Being able to identify with a reality that is not bounded by time is extremely important; otherwise there is no escape from the decay that time inevitably brings. You can catch a glimpse of timelessness with a simple mind-body exercise: Choose a time of day when you feel relaxed and unpressured. Sit quietly in a comfortable chair and take off your watch, placing it nearby so that you can easily refer to it without having to lift it or move your head very much. Now close your eyes and be aware of your breathing. Let your attention easily follow the stream of breath going in and out of your body. Imagine your whole body rising and falling with the flow of each breath. After a minute or two, you will be aware of warmth and relaxation pervading your muscles.

When you feel very settled and quiet inside, slowly open your eyes and peek at the second hand of your watch. What’s it doing? Depending on how relaxed you are, the second hand will behave in different ways. For some people, it will have stopped entirely, and this effect will last anywhere from one to perhaps three seconds. For other people, the second hand will hesitate for half a second, then jump into its normal ticking. Still other people perceive the second hand moving, but at a slower pace than usual. Unless you have tried this little experiment, it seems very unlikely, but once you have had the experience of seeing a watch stop, you will never again doubt that time is a product of perception. The only time there is the one you are aware of.

You can learn to take your awareness into the region of timelessness at will—meditation is the classic technique for mastering this experience. In meditation the active mind is withdrawn to its source; just as this changing universe had to have source beyond change, your mind, with all its restless activity, arises from a state of awareness beyond thought, sensation, emotion, desire, and memory. This is a profound personal experience. In the state of timeless or transcendent awareness, you have the sensation of fullness. In place of change, loss, and decay, there is steadiness and fulfillment. You sense that the infinite is everywhere. When this experience becomes a reality, the fears associated with change disappear; the fragmentation of eternity into seconds, hours, days, and years becomes secondary, and the perfection of every moment becomes primary.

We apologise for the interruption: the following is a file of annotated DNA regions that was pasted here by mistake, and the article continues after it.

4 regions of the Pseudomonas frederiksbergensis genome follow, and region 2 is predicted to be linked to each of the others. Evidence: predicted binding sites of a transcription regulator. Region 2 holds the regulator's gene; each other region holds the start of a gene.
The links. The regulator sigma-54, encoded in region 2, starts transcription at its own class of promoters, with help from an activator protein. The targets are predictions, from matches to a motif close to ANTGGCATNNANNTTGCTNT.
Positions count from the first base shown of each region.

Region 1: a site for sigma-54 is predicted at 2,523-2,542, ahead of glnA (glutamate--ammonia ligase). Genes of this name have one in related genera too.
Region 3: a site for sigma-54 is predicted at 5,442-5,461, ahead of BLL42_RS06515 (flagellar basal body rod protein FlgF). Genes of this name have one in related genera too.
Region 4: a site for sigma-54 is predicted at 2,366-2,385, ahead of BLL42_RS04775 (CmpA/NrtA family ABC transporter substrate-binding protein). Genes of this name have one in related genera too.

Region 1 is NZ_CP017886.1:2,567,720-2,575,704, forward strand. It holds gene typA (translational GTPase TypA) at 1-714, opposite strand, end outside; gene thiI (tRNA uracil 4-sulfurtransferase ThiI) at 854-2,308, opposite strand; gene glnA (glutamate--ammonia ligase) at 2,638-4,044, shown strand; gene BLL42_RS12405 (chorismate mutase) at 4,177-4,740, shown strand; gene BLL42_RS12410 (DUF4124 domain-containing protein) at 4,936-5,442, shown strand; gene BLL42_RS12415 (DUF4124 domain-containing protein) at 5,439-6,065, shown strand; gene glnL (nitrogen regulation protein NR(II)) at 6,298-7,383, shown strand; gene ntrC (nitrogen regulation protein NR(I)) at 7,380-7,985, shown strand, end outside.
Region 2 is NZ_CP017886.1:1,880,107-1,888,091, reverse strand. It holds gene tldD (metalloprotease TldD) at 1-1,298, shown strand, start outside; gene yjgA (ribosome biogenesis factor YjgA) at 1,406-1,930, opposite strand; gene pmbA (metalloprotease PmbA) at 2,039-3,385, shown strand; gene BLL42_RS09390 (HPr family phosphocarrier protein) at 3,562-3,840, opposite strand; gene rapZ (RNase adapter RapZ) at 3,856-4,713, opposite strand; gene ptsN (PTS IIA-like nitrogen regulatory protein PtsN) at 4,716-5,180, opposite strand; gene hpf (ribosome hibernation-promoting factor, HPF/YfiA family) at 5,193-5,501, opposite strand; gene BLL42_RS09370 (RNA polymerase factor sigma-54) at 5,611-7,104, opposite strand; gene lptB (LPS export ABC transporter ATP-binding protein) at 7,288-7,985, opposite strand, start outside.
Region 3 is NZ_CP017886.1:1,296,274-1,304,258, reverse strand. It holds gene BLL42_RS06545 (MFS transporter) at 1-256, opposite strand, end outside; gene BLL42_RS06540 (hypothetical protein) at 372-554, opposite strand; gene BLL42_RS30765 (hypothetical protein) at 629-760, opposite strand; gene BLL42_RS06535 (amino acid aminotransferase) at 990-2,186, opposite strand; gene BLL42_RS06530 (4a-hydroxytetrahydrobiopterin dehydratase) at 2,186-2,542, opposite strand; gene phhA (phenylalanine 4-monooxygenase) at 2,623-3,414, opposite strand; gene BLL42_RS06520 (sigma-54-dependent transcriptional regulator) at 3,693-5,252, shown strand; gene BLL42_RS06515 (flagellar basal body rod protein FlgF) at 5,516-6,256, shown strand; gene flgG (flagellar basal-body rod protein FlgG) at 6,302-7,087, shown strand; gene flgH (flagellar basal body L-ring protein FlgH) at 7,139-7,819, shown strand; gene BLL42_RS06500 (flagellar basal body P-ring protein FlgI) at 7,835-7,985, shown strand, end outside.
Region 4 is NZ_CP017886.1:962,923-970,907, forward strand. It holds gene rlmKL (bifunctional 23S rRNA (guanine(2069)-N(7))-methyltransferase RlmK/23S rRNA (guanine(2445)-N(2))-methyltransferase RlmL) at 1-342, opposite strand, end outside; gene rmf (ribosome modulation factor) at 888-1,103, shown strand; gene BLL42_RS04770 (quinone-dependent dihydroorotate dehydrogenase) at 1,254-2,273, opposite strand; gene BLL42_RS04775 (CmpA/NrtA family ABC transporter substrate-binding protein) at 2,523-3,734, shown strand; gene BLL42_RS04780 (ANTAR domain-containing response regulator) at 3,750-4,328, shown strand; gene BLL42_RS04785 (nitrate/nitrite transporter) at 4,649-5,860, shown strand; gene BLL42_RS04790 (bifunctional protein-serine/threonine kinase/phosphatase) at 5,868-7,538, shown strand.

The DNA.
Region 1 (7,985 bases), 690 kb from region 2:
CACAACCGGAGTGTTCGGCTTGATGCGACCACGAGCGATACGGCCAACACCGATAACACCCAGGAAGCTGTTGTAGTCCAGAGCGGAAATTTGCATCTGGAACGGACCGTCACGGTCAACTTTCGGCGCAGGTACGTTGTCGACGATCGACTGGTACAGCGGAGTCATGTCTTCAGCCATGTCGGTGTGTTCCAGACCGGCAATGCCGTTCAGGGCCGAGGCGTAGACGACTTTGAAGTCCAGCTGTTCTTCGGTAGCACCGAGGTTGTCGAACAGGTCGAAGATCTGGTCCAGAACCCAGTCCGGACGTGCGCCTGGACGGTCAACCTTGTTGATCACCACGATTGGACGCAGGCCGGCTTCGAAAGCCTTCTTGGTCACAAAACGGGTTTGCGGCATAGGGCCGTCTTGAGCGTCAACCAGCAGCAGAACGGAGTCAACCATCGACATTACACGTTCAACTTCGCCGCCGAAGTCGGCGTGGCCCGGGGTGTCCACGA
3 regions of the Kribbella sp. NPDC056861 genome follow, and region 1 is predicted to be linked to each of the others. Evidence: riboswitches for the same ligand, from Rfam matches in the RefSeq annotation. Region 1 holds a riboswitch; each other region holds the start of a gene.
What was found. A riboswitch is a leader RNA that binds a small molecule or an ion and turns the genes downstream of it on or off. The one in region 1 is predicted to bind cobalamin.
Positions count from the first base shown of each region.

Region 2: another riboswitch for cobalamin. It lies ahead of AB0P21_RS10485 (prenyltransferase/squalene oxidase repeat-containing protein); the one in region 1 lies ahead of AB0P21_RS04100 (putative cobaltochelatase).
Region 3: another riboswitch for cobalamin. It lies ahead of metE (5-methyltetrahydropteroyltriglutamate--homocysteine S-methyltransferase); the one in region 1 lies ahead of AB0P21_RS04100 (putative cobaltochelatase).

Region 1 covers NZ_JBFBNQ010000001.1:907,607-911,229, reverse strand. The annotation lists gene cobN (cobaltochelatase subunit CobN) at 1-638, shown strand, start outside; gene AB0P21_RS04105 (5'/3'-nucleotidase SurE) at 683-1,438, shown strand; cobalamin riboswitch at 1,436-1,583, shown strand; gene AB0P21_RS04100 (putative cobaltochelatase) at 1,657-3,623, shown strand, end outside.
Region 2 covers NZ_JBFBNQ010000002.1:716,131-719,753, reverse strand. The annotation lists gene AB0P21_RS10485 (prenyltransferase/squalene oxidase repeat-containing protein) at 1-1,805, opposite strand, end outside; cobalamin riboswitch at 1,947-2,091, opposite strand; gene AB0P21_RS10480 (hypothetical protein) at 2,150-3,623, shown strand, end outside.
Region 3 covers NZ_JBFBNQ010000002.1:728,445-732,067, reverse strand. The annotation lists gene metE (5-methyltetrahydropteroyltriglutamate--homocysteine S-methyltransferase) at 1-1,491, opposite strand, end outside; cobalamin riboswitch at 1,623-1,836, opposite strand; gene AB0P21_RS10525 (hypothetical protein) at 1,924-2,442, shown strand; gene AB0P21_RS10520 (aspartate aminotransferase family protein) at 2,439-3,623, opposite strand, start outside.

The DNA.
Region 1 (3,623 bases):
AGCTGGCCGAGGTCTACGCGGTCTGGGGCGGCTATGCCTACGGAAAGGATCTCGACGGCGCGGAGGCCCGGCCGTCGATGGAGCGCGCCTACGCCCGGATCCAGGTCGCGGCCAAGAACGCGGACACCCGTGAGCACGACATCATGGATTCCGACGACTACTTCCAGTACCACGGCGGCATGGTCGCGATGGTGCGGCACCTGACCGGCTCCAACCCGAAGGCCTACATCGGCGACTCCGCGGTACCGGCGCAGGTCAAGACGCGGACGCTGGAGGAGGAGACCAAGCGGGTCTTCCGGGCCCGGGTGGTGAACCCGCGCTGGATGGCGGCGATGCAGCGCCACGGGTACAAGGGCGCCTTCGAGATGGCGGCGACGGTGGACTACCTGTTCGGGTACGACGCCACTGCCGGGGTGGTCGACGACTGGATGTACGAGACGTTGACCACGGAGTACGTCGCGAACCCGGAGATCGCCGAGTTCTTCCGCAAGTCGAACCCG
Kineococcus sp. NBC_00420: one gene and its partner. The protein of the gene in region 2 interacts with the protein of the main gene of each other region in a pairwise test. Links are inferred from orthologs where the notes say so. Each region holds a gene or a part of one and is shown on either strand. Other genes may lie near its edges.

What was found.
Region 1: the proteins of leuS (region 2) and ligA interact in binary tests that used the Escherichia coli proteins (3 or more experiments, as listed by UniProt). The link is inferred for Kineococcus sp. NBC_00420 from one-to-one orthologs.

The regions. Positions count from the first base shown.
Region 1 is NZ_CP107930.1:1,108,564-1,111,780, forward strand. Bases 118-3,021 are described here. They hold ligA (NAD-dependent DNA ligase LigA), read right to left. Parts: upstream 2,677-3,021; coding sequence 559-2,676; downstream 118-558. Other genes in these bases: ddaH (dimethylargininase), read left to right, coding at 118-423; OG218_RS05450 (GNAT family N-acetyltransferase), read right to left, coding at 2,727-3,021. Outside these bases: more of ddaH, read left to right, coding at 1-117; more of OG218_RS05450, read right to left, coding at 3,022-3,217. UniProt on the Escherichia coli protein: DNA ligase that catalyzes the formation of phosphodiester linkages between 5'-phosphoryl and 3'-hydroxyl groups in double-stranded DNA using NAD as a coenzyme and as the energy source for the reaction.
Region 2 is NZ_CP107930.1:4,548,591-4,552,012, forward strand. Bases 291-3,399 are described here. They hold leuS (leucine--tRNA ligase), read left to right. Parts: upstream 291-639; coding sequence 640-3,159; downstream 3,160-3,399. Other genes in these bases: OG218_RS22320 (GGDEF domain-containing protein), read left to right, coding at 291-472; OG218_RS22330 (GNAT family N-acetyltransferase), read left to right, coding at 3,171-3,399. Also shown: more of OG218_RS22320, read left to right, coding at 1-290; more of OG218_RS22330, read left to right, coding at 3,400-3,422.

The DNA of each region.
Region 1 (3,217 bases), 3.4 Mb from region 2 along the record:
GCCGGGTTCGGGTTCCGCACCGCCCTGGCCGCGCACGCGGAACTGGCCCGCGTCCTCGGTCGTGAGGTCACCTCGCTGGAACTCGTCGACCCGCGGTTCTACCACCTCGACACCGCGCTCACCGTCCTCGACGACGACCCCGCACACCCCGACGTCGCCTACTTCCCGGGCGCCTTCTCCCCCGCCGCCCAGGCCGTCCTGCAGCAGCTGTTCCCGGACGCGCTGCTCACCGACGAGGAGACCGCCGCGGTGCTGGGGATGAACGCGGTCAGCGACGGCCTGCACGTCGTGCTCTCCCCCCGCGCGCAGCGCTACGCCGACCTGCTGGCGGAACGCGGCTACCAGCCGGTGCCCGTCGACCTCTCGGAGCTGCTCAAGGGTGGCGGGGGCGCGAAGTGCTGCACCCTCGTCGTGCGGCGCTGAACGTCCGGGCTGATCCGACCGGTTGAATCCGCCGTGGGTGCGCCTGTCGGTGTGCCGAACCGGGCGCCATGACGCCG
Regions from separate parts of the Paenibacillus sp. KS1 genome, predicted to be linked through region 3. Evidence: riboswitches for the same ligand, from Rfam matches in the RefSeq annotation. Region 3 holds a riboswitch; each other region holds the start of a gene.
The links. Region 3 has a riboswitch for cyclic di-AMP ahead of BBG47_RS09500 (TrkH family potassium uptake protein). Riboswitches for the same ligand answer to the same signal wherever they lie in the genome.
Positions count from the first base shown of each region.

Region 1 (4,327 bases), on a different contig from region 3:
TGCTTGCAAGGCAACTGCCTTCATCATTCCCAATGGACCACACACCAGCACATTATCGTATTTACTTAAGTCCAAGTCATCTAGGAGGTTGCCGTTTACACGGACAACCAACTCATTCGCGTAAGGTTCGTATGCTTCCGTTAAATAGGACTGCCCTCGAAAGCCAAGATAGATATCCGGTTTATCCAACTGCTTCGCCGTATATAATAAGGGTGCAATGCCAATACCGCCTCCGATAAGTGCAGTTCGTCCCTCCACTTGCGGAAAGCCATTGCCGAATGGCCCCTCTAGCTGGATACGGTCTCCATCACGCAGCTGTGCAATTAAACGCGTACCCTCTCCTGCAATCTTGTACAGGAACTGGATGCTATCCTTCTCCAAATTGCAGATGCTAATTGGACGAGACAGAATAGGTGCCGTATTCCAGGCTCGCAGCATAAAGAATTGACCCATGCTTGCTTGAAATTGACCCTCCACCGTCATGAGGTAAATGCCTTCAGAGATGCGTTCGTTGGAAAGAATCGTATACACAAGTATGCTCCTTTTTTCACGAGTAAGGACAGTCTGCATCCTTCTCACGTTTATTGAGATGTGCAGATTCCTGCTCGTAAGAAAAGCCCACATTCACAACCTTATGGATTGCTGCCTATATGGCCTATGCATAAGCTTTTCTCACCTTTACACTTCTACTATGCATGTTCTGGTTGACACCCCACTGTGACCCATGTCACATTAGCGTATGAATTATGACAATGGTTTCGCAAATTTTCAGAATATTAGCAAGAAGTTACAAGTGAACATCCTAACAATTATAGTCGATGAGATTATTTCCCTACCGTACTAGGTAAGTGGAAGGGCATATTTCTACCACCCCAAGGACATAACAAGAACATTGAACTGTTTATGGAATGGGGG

Now that meditation has entered mainstream Western cultural experience, researchers have applied scientific measurements to the subjective experience of silence, fullness, and eternity. They have discovered that the physiological state of meditators undergoes definite shifts towards more efficient functioning. Hundreds of individual findings show lowered respiration, reduced oxygen consumption, and decreased metabolic rate. In terms of aging, the more significant conclusion is that the hormonal imbalance associated with stress—and known to speed up the aging process—is reversed. This in turn slows or even reverses the aging process, as measured by various biological changes associated with growing old. From my experience with studies on people using Transcendental Meditation, it has been established that long-term meditators can have a biological age between 5 to 12 years younger than their chronological age.

The most fascinating aspect of this research, which has been ongoing for over two decades, is that the biological process of aging itself does not have to be manipulated; the desired result can be achieved through awareness alone. In other words, meditation alters the frame of reference that gives the person his experience of time. At a quantum level, physical events in space-time such as heartbeat and hormone levels can be affected simply by taking the mind to a reality where time does not have such a powerful hold. The new paradigm is showing us that time has many levels and all are available to us in our own consciousness.